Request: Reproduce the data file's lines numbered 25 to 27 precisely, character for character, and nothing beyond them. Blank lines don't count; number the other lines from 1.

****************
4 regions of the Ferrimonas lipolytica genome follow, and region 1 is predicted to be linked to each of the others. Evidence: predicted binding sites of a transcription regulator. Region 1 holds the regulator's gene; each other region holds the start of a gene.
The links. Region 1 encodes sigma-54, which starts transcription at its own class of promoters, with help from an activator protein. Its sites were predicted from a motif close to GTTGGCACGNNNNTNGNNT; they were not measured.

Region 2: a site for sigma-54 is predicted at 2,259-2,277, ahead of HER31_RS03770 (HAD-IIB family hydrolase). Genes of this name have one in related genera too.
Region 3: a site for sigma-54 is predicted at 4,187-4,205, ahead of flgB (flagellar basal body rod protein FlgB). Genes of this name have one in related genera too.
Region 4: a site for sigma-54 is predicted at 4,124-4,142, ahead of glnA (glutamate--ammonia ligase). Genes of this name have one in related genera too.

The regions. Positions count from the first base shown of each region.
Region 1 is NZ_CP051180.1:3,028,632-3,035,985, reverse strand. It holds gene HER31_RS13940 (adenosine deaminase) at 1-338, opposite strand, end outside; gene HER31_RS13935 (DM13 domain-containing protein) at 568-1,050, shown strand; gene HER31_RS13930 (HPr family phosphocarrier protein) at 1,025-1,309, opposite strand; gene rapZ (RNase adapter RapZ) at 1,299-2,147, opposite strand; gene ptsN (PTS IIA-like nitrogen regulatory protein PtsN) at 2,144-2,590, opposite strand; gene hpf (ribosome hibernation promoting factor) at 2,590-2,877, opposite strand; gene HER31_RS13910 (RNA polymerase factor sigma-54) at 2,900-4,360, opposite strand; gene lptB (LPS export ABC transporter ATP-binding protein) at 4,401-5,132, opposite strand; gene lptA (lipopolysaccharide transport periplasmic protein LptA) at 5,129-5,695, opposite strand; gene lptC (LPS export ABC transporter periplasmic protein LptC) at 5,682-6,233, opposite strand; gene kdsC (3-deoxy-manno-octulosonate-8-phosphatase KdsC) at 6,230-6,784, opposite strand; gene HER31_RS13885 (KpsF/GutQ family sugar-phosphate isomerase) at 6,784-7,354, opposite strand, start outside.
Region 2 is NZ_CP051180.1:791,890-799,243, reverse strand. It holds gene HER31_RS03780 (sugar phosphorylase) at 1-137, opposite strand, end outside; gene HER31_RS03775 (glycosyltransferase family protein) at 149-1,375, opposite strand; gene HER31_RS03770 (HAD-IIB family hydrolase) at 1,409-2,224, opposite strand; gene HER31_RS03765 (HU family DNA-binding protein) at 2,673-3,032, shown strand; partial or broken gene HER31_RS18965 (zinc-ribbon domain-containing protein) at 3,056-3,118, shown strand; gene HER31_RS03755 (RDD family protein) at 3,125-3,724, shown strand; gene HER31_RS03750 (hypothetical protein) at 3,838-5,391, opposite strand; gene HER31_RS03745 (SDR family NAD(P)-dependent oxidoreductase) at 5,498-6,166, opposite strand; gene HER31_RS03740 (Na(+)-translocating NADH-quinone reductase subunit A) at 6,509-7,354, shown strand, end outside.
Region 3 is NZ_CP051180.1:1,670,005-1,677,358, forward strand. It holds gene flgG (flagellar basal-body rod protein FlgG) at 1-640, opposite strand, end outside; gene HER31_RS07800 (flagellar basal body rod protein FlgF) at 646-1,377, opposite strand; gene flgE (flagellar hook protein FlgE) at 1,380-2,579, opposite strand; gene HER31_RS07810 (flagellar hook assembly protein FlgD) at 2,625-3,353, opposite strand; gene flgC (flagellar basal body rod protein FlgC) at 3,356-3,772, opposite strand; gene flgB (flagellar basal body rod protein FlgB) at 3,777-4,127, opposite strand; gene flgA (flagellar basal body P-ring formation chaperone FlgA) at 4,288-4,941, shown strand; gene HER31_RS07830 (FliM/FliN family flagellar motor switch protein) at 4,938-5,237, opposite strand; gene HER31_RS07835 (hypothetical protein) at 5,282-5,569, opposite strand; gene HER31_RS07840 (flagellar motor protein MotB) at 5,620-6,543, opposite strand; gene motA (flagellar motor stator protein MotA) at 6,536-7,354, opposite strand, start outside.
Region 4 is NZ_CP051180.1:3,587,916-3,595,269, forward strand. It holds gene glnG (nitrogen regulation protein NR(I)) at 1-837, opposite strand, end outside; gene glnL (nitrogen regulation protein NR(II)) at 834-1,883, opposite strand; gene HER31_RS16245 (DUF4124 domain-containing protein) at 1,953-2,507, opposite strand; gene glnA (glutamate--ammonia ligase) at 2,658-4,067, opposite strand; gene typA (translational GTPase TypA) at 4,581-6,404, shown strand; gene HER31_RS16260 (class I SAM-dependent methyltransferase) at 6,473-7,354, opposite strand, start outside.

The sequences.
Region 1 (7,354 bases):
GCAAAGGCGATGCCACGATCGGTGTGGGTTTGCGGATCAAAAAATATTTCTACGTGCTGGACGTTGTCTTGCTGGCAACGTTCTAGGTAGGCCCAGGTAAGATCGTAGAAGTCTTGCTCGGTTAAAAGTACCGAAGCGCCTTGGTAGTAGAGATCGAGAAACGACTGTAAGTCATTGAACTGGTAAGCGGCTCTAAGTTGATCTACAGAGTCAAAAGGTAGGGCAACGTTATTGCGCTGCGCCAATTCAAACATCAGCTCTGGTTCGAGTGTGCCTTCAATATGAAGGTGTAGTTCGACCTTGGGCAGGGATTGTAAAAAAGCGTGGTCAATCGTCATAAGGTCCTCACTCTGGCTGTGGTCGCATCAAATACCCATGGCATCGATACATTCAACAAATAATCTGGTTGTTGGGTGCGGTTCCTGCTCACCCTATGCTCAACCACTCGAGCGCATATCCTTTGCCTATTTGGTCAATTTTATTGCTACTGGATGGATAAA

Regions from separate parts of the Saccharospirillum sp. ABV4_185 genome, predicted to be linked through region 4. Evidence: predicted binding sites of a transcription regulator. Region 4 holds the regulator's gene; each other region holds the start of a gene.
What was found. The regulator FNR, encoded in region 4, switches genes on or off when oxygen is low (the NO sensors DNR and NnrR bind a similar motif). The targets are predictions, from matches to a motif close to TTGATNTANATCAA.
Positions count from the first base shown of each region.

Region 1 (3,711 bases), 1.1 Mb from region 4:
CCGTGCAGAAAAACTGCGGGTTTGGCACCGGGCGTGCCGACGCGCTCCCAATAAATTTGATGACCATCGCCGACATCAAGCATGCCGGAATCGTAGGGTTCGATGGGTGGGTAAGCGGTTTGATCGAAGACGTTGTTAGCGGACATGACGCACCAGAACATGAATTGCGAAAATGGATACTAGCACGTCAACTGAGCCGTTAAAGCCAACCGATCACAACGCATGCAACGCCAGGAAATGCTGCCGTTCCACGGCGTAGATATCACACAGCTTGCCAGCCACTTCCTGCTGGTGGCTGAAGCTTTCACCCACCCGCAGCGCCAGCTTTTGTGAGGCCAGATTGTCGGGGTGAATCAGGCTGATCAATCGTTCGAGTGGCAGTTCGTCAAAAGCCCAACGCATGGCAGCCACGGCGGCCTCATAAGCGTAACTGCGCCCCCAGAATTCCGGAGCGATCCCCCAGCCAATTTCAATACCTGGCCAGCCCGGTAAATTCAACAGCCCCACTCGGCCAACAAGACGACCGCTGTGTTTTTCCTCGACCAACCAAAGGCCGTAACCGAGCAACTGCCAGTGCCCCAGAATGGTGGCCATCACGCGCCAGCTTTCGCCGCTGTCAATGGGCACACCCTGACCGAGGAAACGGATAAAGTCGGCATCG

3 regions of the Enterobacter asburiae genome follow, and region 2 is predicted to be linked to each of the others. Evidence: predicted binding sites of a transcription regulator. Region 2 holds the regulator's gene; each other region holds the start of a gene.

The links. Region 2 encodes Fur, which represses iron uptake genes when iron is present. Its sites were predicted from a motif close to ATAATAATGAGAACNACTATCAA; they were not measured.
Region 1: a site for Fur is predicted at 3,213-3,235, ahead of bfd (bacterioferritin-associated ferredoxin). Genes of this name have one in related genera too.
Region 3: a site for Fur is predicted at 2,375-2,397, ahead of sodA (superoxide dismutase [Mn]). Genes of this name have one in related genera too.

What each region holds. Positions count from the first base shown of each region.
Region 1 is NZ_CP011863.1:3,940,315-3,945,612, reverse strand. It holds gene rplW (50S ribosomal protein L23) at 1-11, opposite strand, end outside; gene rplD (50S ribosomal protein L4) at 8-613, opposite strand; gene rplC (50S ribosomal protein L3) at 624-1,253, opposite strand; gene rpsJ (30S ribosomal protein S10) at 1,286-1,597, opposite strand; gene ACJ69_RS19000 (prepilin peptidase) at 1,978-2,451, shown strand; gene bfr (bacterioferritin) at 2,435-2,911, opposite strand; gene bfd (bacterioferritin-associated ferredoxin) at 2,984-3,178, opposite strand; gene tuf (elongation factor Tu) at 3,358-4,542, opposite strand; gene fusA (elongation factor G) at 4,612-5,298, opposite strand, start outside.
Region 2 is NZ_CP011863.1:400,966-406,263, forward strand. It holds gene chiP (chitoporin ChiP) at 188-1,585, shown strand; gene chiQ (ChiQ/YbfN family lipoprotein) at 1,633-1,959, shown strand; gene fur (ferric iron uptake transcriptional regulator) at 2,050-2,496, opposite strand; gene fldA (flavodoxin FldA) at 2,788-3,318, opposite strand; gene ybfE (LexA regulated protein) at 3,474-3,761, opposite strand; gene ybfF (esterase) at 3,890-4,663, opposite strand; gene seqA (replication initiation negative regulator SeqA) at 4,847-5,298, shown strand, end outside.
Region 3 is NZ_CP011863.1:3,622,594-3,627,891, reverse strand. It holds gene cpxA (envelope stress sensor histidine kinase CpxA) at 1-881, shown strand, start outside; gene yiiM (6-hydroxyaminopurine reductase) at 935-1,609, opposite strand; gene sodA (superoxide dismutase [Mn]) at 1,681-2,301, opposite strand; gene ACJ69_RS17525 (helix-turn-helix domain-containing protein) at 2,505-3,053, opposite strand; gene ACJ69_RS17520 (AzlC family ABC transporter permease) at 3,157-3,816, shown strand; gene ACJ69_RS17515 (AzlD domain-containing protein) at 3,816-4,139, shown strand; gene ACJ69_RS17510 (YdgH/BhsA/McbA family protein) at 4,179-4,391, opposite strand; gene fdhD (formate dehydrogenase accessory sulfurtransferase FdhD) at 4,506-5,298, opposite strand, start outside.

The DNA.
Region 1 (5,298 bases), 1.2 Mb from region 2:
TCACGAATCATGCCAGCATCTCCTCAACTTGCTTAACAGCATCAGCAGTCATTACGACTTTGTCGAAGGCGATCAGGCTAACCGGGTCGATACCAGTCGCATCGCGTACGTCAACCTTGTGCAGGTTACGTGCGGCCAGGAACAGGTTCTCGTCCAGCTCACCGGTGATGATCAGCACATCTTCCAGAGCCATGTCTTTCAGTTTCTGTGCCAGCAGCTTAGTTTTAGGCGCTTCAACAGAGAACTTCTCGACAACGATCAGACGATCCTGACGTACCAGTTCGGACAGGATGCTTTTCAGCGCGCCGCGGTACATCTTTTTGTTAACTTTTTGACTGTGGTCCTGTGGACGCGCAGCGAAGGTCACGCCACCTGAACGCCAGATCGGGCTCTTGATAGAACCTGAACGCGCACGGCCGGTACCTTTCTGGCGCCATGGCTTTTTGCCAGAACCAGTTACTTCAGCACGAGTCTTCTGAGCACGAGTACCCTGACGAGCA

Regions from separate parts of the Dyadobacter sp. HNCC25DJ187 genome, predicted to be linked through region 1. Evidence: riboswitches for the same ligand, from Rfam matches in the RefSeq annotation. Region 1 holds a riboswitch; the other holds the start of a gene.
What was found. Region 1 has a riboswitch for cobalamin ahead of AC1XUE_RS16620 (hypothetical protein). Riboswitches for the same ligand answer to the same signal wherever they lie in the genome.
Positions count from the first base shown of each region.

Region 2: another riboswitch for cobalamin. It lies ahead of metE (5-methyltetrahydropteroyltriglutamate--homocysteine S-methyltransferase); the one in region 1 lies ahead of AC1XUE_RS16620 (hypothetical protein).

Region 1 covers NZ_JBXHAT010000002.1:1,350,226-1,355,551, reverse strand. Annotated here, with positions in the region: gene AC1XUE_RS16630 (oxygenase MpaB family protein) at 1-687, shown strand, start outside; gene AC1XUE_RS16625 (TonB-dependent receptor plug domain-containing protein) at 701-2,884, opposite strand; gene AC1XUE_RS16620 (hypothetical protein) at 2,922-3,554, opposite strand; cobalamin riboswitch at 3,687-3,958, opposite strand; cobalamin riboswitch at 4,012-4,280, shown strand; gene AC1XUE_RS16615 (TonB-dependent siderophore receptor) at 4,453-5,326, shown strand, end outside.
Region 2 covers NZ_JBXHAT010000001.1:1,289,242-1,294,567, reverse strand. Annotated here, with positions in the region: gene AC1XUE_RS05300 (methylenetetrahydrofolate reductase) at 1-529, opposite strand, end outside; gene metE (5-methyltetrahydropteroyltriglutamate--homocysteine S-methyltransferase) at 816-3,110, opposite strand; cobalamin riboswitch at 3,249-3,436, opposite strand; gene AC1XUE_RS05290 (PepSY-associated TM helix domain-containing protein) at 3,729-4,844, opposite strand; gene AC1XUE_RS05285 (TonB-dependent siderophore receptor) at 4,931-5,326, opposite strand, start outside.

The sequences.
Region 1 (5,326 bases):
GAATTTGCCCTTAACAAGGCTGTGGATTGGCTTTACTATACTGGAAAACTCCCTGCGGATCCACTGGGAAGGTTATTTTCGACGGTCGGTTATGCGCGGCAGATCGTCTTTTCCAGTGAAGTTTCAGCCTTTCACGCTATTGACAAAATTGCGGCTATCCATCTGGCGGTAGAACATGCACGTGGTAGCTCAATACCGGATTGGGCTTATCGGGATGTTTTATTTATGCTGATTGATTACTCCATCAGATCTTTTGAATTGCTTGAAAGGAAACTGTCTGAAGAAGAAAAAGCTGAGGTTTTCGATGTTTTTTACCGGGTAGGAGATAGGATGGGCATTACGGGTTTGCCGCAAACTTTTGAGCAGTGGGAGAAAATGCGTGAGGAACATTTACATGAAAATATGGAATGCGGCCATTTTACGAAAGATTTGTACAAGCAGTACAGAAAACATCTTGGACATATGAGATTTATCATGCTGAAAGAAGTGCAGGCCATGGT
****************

Region 2 is NZ_CP011863.1:400,966-406,263, forward strand. It holds gene chiP (chitoporin ChiP) at 188-1,585, shown strand; gene chiQ (ChiQ/YbfN family lipoprotein) at 1,633-1,959, shown strand; gene fur (ferric iron uptake transcriptional regulator) at 2,050-2,496, opposite strand; gene fldA (flavodoxin FldA) at 2,788-3,318, opposite strand; gene ybfE (LexA regulated protein) at 3,474-3,761, opposite strand; gene ybfF (esterase) at 3,890-4,663, opposite strand; gene seqA (replication initiation negative regulator SeqA) at 4,847-5,298, shown strand, end outside.
Region 3 is NZ_CP011863.1:3,622,594-3,627,891, reverse strand. It holds gene cpxA (envelope stress sensor histidine kinase CpxA) at 1-881, shown strand, start outside; gene yiiM (6-hydroxyaminopurine reductase) at 935-1,609, opposite strand; gene sodA (superoxide dismutase [Mn]) at 1,681-2,301, opposite strand; gene ACJ69_RS17525 (helix-turn-helix domain-containing protein) at 2,505-3,053, opposite strand; gene ACJ69_RS17520 (AzlC family ABC transporter permease) at 3,157-3,816, shown strand; gene ACJ69_RS17515 (AzlD domain-containing protein) at 3,816-4,139, shown strand; gene ACJ69_RS17510 (YdgH/BhsA/McbA family protein) at 4,179-4,391, opposite strand; gene fdhD (formate dehydrogenase accessory sulfurtransferase FdhD) at 4,506-5,298, opposite strand, start outside.

The DNA.